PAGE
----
There is a central problem with the status function around technology: it is always directed at the individual user. It is the individual user who has to comply with the technology. The status function becomes a tool for atomising individuals. So what if it didn't focus on individuals? I was very interested a while ago in technologies for groups - particularly those based around the Real Time Web. Socrative can be a great tool in the classroom, for example. But it's not between groups and individuals - it's about focusing on relationships rather than individuals: it is about looking at the betweeness of people rather than individual functions. So don't start with an individual user; start with a pair of users. (I like Douglas Hofstadter's idea of the 'Pairson' in his "I am a strange loop").

I think that means that we need to conceive of activities between pairs of people before we think of technologies. In conceiving of relationality rather than individuality, we can start to identify some of the deeper problems of our society. Suddenly, the managerial rhetoric fades away (wishful thinking?): it cannot be about individual compliance and performance; it's about relational ecologies. Decisions are not about coercing behaviour but about nurturing growth. Measurement is not about identifying efficiency but monitoring diversity. What relational things can pairs do which are usefully measurable to them and to those observing them?

Some pairs have rich compatibility with complementing skill-sets; some pairs have no compatibility or exhibit pathological master-slave relations. But what if pairs could explore their relationships through playing games with each other, and then release the ecological structures they have mutually discovered to be embellished by other pairs? A peer-to-peer network can arise from the pair to the team to the department to the company.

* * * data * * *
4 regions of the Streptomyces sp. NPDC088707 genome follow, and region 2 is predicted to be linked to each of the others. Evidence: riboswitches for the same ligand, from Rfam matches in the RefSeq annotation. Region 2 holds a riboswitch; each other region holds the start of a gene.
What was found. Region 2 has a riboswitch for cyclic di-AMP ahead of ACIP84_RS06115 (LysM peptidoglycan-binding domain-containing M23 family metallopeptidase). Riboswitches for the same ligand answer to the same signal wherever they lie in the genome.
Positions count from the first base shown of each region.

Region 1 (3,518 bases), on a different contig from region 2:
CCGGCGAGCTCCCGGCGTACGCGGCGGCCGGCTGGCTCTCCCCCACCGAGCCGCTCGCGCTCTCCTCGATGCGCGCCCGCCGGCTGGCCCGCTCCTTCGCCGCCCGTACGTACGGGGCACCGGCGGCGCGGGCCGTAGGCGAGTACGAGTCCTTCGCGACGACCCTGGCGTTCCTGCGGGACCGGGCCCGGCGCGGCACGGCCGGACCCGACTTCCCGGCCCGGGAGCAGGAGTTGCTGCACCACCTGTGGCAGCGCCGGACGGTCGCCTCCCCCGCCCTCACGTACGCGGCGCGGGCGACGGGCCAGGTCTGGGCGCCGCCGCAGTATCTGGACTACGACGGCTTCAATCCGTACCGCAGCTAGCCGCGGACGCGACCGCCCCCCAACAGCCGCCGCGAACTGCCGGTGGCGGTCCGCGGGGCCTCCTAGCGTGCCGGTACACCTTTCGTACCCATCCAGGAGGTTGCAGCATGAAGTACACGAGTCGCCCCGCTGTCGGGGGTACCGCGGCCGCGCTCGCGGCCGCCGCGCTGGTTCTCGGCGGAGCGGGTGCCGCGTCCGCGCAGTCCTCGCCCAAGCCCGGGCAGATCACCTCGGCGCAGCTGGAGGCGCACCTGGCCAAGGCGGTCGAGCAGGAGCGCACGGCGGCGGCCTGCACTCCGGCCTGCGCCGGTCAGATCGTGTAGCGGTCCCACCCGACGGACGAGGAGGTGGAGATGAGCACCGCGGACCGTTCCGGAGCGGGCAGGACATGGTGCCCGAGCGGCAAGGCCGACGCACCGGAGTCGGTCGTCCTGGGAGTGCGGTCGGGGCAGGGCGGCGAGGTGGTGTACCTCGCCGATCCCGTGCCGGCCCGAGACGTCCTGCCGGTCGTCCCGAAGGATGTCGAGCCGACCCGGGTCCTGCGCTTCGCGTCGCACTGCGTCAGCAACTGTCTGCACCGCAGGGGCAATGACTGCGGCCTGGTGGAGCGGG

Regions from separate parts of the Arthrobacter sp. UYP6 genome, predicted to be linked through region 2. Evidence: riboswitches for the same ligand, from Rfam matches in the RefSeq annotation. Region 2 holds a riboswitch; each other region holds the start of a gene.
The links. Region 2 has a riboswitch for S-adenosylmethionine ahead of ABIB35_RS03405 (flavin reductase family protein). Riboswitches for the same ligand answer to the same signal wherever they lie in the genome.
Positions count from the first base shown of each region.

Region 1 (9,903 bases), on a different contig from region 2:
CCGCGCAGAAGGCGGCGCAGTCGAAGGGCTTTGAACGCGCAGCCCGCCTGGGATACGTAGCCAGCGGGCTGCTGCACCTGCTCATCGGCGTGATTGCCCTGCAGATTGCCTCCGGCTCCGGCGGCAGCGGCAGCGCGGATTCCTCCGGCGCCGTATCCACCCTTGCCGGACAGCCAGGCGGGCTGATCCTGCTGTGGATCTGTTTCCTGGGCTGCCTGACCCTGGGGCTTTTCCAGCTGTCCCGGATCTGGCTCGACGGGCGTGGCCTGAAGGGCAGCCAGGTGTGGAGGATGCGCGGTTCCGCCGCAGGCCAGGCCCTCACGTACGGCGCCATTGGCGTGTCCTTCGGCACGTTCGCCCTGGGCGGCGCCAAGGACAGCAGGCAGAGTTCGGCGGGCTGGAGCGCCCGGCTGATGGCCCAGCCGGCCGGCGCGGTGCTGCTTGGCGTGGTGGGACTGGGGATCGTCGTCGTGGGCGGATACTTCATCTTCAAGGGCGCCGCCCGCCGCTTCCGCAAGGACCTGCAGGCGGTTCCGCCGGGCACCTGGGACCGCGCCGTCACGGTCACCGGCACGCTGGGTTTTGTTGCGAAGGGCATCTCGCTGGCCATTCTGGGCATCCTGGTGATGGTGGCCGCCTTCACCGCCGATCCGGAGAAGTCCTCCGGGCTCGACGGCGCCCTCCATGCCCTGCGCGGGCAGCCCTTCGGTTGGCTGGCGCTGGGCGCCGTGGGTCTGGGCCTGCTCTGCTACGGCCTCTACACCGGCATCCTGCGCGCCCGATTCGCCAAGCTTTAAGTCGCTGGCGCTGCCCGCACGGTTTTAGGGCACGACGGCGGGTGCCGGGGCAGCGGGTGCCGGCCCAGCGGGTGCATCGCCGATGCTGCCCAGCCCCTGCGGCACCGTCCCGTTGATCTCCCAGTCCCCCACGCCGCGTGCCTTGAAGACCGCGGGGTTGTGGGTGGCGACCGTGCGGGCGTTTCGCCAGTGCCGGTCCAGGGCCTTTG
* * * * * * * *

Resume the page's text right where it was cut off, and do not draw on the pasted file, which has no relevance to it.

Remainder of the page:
Is there any need for any central status declaration?  Probably not. It could all be done on a peer-to-peer basis: "find a game to help you discover about your relationship with each other: here are some suggestions". It is no longer about compliance of the individual; it is about discovery of the other person. It is, fundamentally, a learning exercise.

Technically, this is straightforward: Dropbox, Google Drive or many other such tools have storage APIs (such as the rather cool http://fargo.io/ which is just built on DropBox). It reminds me of an early attempt at a serverless VLE developed by Oleg Liber called Colloquia. In Colloquia, everything was handled by email; now we have individual cloud storage. It is also interesting that this is a very different approach to 'big data': Big data attenuates human complexity, atomises individuals and aggregates these 2-dimensional people to identify 'trends'. It's all a bit like sub-prime mortgages! A relationship-focused, peer-to-peer activity would look in depth at individual attributes and be able to measure the richness of the ecologies within organisations.

That might give us a way of addressing the real problem of our plague of functionalism.